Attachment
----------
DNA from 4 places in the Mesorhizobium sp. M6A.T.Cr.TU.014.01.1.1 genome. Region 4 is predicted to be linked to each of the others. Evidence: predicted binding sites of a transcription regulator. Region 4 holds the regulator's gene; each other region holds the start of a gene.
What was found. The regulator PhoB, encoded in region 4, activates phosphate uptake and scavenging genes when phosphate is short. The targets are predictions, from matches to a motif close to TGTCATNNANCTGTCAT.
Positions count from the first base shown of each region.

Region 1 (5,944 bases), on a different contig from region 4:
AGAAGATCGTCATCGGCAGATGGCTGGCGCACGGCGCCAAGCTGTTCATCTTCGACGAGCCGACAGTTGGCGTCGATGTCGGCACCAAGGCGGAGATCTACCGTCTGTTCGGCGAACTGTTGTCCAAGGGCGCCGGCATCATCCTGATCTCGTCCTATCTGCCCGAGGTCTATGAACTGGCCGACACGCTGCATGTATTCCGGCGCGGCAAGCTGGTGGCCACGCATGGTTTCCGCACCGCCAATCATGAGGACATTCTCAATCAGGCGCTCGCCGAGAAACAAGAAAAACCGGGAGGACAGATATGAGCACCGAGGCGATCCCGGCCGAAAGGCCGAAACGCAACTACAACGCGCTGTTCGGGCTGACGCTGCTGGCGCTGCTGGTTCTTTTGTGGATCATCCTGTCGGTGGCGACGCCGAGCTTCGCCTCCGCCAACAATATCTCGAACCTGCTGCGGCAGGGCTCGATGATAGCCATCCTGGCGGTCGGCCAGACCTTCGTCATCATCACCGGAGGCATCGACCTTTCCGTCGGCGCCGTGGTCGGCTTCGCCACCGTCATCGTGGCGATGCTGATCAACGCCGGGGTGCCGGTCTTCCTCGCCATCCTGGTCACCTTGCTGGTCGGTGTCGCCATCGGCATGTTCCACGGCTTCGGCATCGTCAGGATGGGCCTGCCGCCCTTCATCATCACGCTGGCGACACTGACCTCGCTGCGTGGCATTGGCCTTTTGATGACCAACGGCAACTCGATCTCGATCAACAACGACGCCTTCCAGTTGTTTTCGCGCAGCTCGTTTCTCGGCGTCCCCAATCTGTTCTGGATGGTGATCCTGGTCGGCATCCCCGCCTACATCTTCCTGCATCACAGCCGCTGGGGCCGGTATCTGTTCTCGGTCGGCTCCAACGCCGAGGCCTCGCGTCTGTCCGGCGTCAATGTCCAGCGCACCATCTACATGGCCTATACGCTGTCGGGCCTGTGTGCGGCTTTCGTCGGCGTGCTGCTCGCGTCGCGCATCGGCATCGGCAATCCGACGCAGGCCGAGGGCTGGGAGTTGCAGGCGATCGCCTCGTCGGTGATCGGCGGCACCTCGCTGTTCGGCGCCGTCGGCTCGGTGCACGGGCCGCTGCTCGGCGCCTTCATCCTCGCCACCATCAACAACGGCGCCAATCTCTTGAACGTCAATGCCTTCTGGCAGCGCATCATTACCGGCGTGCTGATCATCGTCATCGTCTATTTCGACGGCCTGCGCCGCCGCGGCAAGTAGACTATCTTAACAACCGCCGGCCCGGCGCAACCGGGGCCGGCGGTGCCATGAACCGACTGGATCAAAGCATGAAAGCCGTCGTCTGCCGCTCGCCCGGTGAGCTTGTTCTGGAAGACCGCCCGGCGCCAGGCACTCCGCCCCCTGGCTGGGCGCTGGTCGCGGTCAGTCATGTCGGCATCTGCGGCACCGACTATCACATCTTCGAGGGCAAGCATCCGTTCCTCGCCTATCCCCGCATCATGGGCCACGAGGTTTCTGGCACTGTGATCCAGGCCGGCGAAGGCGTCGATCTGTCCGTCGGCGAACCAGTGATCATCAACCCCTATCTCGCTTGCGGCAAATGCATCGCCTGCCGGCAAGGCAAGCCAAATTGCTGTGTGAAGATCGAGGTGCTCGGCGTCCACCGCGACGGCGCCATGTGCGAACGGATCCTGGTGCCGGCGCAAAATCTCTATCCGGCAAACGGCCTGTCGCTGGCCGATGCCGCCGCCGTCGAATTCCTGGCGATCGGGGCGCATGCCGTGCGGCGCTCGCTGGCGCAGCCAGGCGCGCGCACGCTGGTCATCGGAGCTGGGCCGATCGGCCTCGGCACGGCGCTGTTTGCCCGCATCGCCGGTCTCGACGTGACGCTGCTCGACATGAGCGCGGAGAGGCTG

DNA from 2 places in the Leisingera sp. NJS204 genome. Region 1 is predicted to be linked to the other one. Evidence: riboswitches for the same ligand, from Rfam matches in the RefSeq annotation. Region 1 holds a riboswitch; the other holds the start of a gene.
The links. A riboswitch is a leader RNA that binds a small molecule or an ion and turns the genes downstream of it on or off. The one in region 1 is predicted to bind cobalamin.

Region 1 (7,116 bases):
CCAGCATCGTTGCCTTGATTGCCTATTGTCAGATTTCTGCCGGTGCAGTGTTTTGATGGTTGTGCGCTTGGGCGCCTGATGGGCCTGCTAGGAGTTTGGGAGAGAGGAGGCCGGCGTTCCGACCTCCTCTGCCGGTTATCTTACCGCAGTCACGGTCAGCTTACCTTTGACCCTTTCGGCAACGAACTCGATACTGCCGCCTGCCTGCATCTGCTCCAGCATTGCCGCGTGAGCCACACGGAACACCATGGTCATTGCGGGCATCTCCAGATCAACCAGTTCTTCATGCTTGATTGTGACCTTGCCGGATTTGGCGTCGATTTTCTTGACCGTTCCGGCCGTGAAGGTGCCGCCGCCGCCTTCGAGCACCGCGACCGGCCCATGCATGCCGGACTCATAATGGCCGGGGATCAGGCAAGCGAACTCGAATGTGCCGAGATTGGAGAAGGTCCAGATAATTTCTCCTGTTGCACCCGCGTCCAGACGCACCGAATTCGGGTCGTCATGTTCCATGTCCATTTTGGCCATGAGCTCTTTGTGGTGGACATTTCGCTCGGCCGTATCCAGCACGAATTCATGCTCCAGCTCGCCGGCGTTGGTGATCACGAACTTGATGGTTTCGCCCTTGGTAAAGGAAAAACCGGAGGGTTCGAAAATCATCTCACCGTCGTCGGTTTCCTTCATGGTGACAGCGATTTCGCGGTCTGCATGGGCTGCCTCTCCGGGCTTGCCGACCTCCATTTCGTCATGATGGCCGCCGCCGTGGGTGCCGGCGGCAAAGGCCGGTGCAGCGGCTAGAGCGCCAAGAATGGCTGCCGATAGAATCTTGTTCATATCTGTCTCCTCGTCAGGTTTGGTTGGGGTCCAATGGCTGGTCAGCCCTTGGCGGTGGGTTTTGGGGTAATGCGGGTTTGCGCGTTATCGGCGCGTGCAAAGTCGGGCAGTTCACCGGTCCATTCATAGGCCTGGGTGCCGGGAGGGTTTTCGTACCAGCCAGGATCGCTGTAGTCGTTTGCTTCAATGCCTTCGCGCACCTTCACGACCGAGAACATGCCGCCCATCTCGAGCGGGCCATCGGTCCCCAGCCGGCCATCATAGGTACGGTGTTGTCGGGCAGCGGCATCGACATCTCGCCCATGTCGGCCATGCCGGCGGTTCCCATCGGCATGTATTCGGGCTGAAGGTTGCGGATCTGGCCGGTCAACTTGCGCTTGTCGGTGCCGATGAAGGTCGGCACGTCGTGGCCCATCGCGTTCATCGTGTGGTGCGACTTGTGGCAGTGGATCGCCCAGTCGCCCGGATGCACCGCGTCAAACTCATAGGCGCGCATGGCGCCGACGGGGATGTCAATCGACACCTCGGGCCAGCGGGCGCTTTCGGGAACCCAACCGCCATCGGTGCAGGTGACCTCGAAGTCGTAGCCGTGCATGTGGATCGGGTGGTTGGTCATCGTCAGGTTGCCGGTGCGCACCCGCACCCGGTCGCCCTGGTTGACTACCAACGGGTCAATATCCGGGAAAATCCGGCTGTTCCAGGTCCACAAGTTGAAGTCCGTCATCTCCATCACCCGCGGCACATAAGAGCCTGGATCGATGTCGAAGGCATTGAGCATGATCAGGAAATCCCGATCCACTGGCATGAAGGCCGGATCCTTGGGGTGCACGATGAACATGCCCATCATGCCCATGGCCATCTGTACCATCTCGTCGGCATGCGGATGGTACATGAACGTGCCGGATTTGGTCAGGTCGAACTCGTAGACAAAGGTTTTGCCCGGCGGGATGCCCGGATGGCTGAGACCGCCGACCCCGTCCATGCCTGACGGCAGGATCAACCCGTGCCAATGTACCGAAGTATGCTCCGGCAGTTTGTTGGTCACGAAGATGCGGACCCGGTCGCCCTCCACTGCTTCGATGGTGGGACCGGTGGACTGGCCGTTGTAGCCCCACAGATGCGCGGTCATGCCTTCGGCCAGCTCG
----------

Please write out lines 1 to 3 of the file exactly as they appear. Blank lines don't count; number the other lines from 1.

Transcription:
DNA from 4 places in the Mesorhizobium sp. M6A.T.Cr.TU.014.01.1.1 genome. Region 4 is predicted to be linked to each of the others. Evidence: predicted binding sites of a transcription regulator. Region 4 holds the regulator's gene; each other region holds the start of a gene.
What was found. The regulator PhoB, encoded in region 4, activates phosphate uptake and scavenging genes when phosphate is short. The targets are predictions, from matches to a motif close to TGTCATNNANCTGTCAT.
Positions count from the first base shown of each region.